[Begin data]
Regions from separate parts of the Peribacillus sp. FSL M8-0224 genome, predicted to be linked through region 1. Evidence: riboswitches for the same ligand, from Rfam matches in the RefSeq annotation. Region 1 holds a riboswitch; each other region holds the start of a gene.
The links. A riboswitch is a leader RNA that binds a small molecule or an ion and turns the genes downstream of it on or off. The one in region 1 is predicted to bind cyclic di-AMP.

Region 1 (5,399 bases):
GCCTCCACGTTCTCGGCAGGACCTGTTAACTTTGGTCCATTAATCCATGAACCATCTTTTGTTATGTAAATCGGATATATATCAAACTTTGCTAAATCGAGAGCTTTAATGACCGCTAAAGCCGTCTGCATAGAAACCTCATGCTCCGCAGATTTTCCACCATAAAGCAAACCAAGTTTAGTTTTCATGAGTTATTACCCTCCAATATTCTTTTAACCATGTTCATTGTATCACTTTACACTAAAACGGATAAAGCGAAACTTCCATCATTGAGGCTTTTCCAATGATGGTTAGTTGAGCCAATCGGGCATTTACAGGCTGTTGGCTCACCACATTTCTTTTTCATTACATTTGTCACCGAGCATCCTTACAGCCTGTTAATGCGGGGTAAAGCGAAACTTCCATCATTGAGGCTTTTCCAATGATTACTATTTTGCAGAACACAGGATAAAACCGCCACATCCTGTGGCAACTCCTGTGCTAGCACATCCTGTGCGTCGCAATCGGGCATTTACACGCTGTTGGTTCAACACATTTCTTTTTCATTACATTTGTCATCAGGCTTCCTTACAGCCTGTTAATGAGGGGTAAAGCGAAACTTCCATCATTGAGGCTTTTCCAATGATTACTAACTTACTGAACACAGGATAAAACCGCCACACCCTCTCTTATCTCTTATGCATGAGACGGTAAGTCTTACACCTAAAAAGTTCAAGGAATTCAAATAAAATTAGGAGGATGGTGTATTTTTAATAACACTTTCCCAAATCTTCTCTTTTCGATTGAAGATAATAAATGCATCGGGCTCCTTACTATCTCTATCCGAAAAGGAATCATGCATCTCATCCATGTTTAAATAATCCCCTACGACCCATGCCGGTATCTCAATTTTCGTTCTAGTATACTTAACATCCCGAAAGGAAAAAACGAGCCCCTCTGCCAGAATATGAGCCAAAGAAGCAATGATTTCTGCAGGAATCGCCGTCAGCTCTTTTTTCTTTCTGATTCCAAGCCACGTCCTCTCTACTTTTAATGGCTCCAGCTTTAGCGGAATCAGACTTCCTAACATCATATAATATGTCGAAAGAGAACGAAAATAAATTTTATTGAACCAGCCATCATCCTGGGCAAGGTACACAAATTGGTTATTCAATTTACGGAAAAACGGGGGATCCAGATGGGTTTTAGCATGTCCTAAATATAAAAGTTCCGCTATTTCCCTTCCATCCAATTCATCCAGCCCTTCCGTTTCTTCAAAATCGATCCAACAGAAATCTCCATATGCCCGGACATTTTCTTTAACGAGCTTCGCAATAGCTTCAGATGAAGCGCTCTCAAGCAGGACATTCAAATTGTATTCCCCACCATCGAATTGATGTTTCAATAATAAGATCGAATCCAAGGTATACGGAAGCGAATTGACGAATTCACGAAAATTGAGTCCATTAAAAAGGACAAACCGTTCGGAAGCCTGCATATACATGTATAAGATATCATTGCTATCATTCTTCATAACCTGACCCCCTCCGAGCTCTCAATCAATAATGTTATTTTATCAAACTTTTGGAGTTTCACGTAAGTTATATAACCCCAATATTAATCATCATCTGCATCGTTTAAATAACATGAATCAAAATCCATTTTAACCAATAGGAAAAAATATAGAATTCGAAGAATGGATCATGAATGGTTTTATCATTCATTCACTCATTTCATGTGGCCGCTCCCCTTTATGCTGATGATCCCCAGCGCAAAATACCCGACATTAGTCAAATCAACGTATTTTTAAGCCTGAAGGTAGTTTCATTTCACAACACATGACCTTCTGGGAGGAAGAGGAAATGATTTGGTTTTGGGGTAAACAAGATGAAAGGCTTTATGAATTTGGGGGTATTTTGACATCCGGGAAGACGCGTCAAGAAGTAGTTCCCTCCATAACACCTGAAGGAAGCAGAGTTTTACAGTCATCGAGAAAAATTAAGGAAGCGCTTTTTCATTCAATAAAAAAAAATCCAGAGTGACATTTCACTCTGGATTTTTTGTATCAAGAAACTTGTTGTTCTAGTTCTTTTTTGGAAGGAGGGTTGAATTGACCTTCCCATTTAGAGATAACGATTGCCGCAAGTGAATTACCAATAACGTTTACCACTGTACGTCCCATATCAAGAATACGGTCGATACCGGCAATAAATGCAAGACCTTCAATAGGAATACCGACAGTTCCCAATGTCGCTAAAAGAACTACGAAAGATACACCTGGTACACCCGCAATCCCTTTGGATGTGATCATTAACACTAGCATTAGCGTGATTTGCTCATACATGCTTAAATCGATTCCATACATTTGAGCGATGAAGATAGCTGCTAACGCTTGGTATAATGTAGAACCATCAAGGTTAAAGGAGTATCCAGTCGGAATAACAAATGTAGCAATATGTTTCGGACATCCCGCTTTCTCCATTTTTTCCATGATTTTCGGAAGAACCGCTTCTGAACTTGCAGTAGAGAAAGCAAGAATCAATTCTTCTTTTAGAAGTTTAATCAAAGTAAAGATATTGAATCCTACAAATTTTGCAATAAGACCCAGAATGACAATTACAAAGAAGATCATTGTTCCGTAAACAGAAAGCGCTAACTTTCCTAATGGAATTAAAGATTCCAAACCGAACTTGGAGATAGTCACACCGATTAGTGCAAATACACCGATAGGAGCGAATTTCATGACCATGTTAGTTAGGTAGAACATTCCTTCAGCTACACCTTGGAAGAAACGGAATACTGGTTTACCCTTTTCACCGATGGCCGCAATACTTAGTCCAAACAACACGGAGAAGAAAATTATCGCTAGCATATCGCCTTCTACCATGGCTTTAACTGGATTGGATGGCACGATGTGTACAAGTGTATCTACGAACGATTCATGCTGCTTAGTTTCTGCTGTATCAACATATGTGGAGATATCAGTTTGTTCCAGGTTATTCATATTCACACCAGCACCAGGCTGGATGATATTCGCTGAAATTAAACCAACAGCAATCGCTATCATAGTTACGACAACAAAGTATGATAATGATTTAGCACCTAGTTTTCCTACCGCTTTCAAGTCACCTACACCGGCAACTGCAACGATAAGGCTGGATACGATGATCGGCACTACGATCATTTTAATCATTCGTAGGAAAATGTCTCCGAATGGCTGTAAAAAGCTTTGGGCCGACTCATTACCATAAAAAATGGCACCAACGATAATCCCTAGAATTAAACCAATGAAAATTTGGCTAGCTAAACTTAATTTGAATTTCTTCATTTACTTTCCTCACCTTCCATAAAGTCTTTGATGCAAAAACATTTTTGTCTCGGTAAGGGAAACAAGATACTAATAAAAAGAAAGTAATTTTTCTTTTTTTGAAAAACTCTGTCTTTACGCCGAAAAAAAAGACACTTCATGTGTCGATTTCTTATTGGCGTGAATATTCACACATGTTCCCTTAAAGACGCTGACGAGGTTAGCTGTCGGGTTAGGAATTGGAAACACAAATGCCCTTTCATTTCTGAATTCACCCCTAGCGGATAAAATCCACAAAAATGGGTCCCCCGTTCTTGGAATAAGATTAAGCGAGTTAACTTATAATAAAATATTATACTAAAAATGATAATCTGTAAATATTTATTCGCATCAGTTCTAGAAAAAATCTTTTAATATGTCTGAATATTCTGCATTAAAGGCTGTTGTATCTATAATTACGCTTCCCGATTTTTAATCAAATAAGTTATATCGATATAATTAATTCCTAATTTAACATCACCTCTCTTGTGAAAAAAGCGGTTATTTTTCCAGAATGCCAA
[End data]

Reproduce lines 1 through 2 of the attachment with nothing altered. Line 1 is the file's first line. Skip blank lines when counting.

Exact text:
Regions from separate parts of the Peribacillus sp. FSL M8-0224 genome, predicted to be linked through region 1. Evidence: riboswitches for the same ligand, from Rfam matches in the RefSeq annotation. Region 1 holds a riboswitch; each other region holds the start of a gene.
The links. A riboswitch is a leader RNA that binds a small molecule or an ion and turns the genes downstream of it on or off. The one in region 1 is predicted to bind cyclic di-AMP.